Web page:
It’s About Time, Andrey Speaks, and Theo

I wonder how many people slagged off Abou Diaby when they realized that he’d start against Portsmouth yesterday. That some Gooners are only beginning to warm up to Alex Song should be an indication that there are many non-believers out there when it comes to Arsene Wenger’s squad. Diaby has his critics, but the manager has unwavering belief in his potential. Yesterday may not convince the non-believers, but he’s done well enough to keep them quiet.

Comparisons to Patrick Vieira have always been tempting. I haven’t dared put that kind of expectation on him, but it’s understandable that he’d at least remind you of the legendary former captain. If Diaby stays fit and applies all the tools he has to work with, he may in fact come close to a Vieira-like player.

Almost instantly after coming on against Celtic on Tuesday he set up Gael Clichy’s low cross that resulted in an own goal. He has scored a brace against Portsmouth. The non-believers will be doubting themselves but we’ve seen signs of what the gangly midfielder can do before, only for him to disappoint with inconsistency or with injury after injury.

After a disappointing 2008-09, Diaby added weight training to his close season activities. I don’t imagine being in a gym instead of being on holiday is the most popular thing to do among well paid 23 year olds who have the means to travel the world. Diaby has recognized that he has to play like the special player that he’d been labeled to become. His hard work has been evident so far. Not just in his dynamic display yesterday but in the way he returned to finish the match after going off for treatment.

The most interesting thing about Diaby’s performance however was that I cannot remember seeing him lose the ball. Please correct me if I’m wrong. I don’t think he lost it once. We all have images from the past when he’d hold the ball too long or he’d make the wrong decision, causing attack after attack to lose momentum and timing.

Diaby’s main strength is his ability to receive the ball, turn with it, and attack. He has the tools to be a Vieira-like player but as Arsene stated, he’s not as defensive as Patrick. When Abou would get in trouble was when he’d try to play himself out of positions that a defensive-minded player would have made safer, quicker decisions to relieve pressure instead of taking unnecessary risks in his own defensive third. He’s had to learn when to release and when to hold. That aspect of his game mattered far less in the U-19s where he was physically dominant.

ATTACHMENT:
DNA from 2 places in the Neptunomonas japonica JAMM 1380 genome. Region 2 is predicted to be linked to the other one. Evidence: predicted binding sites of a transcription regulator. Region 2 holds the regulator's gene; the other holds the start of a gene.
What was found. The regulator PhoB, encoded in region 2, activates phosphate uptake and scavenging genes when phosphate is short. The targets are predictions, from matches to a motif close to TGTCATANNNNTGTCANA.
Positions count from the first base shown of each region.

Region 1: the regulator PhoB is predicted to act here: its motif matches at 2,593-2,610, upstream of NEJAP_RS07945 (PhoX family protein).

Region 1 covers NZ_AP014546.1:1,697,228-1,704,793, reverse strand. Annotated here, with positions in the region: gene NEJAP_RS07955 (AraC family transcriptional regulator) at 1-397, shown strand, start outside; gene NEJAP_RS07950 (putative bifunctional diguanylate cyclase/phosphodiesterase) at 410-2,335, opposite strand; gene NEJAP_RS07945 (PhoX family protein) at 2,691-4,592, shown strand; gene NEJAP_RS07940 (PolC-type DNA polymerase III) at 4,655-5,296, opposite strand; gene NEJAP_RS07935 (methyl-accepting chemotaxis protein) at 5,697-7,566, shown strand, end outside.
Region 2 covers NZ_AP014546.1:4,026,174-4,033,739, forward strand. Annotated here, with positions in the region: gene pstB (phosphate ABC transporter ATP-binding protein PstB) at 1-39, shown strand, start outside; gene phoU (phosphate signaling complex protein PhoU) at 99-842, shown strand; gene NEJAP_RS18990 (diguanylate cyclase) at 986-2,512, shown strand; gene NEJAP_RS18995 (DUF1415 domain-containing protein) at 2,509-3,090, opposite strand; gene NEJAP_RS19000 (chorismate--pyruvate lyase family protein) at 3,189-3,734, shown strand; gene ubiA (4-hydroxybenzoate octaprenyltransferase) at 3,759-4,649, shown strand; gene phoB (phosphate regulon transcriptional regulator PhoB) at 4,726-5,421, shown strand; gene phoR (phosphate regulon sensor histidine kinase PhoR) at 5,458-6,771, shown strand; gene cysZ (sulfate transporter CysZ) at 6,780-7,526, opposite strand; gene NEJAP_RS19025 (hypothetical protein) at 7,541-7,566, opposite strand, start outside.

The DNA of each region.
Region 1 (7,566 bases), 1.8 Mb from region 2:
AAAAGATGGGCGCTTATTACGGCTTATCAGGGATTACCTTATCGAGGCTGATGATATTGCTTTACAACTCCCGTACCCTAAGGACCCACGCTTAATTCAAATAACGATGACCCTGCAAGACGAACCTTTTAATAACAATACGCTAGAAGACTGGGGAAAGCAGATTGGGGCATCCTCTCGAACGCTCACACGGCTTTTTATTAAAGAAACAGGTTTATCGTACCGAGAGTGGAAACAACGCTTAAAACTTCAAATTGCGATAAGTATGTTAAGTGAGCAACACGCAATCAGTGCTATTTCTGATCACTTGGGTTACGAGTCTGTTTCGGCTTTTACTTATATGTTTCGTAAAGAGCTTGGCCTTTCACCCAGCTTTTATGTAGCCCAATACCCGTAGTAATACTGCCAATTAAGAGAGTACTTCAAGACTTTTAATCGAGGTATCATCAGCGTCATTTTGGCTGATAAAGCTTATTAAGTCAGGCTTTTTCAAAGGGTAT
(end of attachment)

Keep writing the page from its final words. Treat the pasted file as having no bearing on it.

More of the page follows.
Increased tactical awareness also needed addressing. No matter how many times a player is told to be here or to be there, or to be ready for this or for that, until he’s actually had to respond in high pressure situations he hasn’t really learned the lessons. That can be said of most of Wenger’s squad – it has been about maturing and experiencing the high pressure moments.

On current evidence, it seems that the post Invincibles generation has learned many lessons. There are more questions to answer. Not least the crucial second leg vs. Celtic on Wednesday and then the true Arsenal rival, the team I look forward to playing more than any other, Manchester United.

Slightly off topic, but I want it to put it on record that Manuel Almunia has again proven that he still does not have adequate control of his box. Younes Kaboul deserves credit for the way he attacked the ball and planted it in the net. My first thought was to try not to judge the keeper harshly, but after seeing the replay I am convinced Almunia should have done better. Kaboul was well into his leap as Almunia was just preparing to rise.

A final point I wanted to make is that Andrey Arshavin has been been quoted that he feels we need to add to the squad. I also feel that we need to add another CB and a back up for Alex Song. Arshavin has been lauded as a player who isn’t afraid to speak his mind. I will never stop reminding people that William Gallas was castigated for being the same type of player. Arshavin has also stated that it is Wenger who makes the final decision. I get the impression that forces beyond Wenger’s final decision making influenced the Gallas affair last season. The example that comes to mind is his alleged “criticism” of Theo Walcott. He didn’t point out anything that wasn’t true. Theo needed to improve those aspects of his game that Gallas spoke about and he’s become a better player for it.

More important, can Theo break into this team? It’s a good problem to have I suppose. Mind, AA23 hasn’t even got out of third gear yet, Eduardo looks good and ready, RvP isn’t scoring but providing, Nik looked good as well.

I hope Theo gets his priorities right. Wenger has an unforgiving ruthless streak. It’s an unlikely scenario but not unreasonable for Theo to continue his quest to be fit for England and keep Arsenal second priority, play well in South Africa (assuming England get there, which they probably will), and find himself sold for maximum fee.

It’s not what I want but if you stop to think about it, William Gallas is our leading scored and Theo has yet to play a minute so far this season for Arsenal Football Club.

It’s all about Arsenal Football Club.


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